Rumor has it that he would do all of his work during breaks. Other rumors say he was half automaton. Either way, if there were anyone to ask about my busy schedule blues, it was this guy. And indeed, what he told me was illuminating. He told that while he had enjoyed college immensely, he regretted being so busy (just to clarify he said he did not regret being in any of the clubs–simply the aggregate effect of them on his schedule). Specifically, he told me always to allot some downtime for myself or otherwise it would be hard to maintain a healthy level of sanity. There you have it–from the man, the myth, the legend himself–advice not to overstretch yourself.

Indeed, that is the point I am getting at. Before throwing yourself into a plethora of clubs/classes/teams and getting yourself into a large amount of commitments, you should ask a few questions.

First and foremost is the question of whether you’re joining for the right reason. An example of the right reason is that the activity or class you’re getting involved in is something you’ve always wanted to do or study. An example of the wrong reason is it will look good to law schools.

No one is going to care whether you participated in the “We Love Law School Club” or whether you double or triple majored. In the end, it’s your overall GPA and LSAT scores that will determine your eligibility for grad school and compromising these factors by complicating your schedule will not help you achieve your goal.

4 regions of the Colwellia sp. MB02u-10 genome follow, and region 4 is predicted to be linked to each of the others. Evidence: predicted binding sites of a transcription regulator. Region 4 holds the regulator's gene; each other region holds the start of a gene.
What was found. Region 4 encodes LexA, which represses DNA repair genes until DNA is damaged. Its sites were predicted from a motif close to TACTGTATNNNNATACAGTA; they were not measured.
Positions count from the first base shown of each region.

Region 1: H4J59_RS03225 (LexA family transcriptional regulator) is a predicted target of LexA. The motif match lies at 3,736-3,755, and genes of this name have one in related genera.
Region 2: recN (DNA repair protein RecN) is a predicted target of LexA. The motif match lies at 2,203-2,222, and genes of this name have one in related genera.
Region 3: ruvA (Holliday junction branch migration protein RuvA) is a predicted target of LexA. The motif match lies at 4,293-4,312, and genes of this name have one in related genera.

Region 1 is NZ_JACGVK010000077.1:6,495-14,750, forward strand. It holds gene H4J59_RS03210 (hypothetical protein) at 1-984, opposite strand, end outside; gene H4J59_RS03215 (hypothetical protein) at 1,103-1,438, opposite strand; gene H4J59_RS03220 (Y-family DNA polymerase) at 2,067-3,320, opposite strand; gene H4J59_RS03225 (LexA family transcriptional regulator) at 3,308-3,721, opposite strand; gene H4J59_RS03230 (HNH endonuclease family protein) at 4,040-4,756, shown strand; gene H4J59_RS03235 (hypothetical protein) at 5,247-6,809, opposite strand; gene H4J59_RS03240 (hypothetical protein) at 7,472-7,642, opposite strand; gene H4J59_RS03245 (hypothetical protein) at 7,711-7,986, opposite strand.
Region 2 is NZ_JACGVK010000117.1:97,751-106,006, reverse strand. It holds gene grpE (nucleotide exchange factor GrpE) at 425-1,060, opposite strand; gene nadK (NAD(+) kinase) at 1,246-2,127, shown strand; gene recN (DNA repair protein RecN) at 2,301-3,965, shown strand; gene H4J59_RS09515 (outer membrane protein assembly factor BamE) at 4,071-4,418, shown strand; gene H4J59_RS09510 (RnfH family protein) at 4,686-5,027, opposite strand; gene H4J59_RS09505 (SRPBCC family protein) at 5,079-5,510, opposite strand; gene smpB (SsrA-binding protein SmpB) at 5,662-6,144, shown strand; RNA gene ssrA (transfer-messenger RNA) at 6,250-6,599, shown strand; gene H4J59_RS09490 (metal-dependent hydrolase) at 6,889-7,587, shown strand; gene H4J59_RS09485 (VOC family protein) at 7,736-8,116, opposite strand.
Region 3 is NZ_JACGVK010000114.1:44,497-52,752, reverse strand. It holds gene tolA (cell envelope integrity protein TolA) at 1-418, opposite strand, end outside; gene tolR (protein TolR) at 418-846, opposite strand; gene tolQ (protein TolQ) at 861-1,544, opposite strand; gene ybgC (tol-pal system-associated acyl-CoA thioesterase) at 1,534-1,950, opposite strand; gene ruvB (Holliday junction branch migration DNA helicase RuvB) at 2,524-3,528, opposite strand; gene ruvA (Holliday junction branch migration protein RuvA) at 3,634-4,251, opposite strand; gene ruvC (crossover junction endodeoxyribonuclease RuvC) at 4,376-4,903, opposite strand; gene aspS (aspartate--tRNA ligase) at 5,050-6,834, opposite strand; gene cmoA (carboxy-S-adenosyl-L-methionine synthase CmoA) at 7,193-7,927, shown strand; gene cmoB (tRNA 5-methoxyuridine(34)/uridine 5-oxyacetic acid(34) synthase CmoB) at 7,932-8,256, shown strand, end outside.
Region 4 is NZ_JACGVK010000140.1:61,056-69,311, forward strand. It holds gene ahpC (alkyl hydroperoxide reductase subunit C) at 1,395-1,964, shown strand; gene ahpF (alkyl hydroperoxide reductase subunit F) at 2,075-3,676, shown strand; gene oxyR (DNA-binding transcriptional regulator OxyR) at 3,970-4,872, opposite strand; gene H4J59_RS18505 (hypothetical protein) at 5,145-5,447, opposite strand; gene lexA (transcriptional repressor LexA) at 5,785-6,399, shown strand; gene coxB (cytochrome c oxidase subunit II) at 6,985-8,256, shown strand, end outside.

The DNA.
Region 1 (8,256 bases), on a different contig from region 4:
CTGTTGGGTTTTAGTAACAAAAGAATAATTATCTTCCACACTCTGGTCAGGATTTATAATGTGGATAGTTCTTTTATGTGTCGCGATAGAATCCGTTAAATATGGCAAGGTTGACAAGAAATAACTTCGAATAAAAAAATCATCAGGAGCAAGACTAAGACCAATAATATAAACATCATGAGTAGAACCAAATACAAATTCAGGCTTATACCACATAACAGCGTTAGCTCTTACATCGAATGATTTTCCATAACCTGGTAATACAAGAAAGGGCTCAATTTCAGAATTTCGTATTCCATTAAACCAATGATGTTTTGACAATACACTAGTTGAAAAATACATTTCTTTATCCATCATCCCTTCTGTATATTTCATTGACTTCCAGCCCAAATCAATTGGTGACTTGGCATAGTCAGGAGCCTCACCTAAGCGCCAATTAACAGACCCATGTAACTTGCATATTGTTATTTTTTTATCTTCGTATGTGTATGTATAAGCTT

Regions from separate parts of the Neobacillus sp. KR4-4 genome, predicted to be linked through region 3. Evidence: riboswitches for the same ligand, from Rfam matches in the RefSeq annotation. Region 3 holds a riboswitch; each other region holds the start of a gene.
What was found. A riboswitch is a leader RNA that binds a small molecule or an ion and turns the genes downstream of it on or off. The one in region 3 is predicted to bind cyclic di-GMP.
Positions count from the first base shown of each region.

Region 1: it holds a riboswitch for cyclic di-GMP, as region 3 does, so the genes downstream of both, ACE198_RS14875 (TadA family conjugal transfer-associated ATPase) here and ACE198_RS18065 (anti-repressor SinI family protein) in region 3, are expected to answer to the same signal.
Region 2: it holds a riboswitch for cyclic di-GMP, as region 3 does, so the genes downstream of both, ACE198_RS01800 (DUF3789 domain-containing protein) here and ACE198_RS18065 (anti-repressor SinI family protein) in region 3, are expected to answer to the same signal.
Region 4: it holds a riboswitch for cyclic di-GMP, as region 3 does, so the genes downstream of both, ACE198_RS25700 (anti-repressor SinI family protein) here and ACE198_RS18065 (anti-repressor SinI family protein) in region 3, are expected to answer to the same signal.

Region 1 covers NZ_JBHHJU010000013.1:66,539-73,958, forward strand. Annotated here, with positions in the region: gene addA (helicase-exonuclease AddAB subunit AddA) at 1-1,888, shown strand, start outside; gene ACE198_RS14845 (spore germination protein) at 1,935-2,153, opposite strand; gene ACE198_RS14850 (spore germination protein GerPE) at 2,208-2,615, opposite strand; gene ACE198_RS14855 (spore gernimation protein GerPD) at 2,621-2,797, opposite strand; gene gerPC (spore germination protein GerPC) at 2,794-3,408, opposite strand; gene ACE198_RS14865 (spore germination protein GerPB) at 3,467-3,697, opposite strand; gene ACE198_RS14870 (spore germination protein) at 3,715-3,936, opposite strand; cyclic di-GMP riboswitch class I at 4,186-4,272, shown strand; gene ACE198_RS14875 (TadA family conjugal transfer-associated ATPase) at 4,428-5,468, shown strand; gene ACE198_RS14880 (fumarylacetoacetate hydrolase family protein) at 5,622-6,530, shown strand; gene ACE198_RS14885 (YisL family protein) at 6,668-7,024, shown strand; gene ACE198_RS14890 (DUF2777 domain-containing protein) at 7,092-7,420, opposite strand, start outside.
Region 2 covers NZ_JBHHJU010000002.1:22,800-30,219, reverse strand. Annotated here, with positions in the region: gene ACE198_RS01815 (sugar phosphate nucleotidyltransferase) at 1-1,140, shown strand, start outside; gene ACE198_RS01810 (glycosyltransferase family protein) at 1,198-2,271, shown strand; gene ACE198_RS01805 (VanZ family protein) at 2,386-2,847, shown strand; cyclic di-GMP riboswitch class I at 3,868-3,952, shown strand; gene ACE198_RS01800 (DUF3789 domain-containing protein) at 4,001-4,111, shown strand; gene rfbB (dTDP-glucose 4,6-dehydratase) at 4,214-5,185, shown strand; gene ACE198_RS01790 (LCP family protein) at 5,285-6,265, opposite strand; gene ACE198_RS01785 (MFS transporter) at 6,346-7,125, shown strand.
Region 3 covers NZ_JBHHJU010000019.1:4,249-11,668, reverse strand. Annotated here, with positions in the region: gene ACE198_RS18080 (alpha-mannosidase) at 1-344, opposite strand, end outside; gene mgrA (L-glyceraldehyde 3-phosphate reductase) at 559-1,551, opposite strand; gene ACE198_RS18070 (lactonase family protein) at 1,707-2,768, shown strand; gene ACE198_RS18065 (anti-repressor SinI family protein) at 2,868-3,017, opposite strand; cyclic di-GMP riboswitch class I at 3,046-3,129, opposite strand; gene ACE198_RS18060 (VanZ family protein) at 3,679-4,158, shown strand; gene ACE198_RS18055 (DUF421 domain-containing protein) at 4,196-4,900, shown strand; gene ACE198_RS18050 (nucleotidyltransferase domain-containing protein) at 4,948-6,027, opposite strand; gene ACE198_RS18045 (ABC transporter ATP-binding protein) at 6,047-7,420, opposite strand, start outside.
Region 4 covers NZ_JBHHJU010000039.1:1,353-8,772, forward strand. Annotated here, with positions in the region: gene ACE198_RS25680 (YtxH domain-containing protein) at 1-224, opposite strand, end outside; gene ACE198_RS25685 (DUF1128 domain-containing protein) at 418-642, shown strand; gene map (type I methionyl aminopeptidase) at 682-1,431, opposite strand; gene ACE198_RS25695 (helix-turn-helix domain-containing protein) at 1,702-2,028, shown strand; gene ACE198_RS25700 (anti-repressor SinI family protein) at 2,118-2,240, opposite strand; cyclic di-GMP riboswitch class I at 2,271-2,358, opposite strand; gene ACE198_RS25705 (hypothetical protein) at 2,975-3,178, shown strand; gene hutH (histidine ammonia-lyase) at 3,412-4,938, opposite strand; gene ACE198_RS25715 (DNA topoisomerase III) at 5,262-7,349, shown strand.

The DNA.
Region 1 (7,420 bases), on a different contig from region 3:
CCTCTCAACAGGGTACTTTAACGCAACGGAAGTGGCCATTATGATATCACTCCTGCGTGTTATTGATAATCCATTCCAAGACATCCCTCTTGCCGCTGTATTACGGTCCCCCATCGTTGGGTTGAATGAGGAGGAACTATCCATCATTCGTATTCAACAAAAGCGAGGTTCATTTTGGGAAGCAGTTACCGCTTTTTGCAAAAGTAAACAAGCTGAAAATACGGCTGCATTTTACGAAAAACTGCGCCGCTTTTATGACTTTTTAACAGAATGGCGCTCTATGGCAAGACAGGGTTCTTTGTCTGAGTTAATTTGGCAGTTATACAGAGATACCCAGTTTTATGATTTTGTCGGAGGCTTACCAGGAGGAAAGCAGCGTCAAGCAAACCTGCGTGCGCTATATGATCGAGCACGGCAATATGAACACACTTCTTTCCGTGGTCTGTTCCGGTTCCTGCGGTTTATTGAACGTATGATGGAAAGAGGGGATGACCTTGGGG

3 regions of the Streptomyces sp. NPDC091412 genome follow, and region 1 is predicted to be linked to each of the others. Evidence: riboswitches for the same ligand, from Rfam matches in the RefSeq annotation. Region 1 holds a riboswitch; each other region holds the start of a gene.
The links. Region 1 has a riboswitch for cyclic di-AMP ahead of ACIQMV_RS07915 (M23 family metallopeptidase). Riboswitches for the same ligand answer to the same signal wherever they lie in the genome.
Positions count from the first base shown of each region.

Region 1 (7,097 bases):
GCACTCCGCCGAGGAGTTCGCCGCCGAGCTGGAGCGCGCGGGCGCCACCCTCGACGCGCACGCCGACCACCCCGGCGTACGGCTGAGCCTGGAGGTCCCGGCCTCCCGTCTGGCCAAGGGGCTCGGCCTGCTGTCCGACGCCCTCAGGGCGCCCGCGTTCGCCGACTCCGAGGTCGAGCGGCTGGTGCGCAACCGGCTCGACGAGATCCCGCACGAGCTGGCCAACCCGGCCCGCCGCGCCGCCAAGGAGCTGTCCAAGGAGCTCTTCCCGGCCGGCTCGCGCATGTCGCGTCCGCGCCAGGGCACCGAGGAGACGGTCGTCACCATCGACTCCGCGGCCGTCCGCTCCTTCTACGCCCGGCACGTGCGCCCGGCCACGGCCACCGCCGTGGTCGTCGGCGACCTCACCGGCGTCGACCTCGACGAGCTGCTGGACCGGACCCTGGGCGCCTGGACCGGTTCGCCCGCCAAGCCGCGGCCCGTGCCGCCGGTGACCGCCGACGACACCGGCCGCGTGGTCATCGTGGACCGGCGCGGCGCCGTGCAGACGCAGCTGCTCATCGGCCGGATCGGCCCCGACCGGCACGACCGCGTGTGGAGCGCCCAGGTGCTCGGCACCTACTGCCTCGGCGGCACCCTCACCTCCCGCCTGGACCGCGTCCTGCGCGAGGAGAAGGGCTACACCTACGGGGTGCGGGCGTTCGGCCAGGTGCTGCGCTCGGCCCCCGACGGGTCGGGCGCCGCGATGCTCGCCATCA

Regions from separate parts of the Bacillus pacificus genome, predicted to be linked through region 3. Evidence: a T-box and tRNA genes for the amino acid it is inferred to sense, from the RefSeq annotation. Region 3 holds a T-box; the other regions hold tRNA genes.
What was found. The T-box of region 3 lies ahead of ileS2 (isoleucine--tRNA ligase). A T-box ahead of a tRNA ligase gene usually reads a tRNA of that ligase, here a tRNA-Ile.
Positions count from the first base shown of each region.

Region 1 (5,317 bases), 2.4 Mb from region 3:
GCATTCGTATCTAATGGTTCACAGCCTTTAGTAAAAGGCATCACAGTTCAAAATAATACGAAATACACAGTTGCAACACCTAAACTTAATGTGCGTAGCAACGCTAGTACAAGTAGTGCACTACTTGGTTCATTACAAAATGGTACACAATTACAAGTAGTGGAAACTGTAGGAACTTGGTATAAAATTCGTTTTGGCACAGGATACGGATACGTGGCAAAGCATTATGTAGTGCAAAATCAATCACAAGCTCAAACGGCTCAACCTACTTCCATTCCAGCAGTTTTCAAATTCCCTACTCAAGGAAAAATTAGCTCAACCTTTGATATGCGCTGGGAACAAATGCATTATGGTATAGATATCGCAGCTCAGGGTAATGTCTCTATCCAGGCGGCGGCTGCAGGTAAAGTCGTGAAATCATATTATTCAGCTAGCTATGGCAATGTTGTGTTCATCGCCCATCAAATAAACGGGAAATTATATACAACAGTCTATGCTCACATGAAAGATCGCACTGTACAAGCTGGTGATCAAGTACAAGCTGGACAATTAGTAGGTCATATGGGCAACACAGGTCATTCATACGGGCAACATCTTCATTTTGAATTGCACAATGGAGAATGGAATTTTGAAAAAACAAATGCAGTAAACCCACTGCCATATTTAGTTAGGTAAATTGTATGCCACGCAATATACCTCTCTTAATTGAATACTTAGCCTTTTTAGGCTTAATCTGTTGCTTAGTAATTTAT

Additionally, you need to determine whether or not you actually have time for the club/class/team. For example, if you want to join the “We Meet Every Week From 4 to 6 Club,” you should probably make sure you don’t have a class from 4 to 6 p.m. You should also make sure that it will not make your workload too intense.

If you feel like you’re balanced in terms of work and schedule at a given time, it is not a warrant to add more commitments. You need to find a balance that works for you as opposed to continuing to add commitments until you’ve found you’ve overcommitted yourself. The basic idea here is that you have to strike a balance between business and pleasure, between necessity and frivolity.